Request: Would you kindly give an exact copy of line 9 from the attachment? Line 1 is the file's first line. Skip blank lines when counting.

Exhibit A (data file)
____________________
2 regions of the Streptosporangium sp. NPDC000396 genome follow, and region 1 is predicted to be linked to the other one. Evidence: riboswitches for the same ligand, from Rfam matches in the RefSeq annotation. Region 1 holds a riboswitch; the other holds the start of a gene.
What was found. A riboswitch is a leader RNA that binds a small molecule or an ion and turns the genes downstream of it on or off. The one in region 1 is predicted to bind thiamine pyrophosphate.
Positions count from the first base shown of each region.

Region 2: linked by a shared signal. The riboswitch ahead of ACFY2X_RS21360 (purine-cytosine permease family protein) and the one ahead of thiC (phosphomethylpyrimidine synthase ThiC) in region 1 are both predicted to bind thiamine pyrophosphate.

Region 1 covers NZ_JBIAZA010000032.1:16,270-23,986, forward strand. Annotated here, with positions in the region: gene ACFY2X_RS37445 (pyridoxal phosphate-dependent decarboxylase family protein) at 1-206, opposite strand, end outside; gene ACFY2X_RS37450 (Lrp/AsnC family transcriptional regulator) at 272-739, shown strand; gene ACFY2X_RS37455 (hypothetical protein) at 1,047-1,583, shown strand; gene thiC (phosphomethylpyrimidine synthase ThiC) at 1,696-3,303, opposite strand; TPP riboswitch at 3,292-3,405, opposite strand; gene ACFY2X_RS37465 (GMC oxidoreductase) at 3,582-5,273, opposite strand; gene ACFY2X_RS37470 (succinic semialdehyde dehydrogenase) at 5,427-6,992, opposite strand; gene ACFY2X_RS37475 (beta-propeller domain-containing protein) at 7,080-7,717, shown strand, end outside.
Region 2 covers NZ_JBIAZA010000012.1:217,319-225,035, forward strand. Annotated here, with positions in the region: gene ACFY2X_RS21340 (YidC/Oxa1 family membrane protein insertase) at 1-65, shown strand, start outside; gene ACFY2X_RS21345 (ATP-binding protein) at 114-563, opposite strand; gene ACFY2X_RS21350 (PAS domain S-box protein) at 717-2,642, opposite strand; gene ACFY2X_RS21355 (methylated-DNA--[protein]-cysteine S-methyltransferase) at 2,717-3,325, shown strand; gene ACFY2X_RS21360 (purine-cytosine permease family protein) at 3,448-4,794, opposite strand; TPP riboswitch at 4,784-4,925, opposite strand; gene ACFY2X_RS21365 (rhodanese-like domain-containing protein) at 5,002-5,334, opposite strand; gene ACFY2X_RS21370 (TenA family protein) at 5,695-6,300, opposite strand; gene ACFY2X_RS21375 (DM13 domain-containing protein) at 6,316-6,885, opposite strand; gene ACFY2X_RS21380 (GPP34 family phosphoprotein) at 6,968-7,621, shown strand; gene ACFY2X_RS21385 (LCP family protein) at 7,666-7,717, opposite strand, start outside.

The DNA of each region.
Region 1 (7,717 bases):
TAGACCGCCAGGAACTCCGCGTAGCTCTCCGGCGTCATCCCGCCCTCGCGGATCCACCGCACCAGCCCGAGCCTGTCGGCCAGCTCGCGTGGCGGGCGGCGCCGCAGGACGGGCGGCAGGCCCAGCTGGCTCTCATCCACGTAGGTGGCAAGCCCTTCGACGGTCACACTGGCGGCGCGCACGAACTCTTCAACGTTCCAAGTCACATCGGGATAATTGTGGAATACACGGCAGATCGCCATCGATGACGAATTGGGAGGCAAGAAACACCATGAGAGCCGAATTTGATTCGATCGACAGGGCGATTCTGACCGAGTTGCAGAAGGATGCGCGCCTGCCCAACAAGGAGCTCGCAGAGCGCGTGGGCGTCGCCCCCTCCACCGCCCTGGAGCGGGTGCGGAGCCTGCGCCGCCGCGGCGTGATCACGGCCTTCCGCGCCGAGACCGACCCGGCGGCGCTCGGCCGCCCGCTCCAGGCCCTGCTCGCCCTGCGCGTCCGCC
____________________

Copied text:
TAGACCGCCAGGAACTCCGCGTAGCTCTCCGGCGTCATCCCGCCCTCGCGGATCCACCGCACCAGCCCGAGCCTGTCGGCCAGCTCGCGTGGCGGGCGGCGCCGCAGGACGGGCGGCAGGCCCAGCTGGCTCTCATCCACGTAGGTGGCAAGCCCTTCGACGGTCACACTGGCGGCGCGCACGAACTCTTCAACGTTCCAAGTCACATCGGGATAATTGTGGAATACACGGCAGATCGCCATCGATGACGAATTGGGAGGCAAGAAACACCATGAGAGCCGAATTTGATTCGATCGACAGGGCGATTCTGACCGAGTTGCAGAAGGATGCGCGCCTGCCCAACAAGGAGCTCGCAGAGCGCGTGGGCGTCGCCCCCTCCACCGCCCTGGAGCGGGTGCGGAGCCTGCGCCGCCGCGGCGTGATCACGGCCTTCCGCGCCGAGACCGACCCGGCGGCGCTCGGCCGCCCGCTCCAGGCCCTGCTCGCCCTGCGCGTCCGCC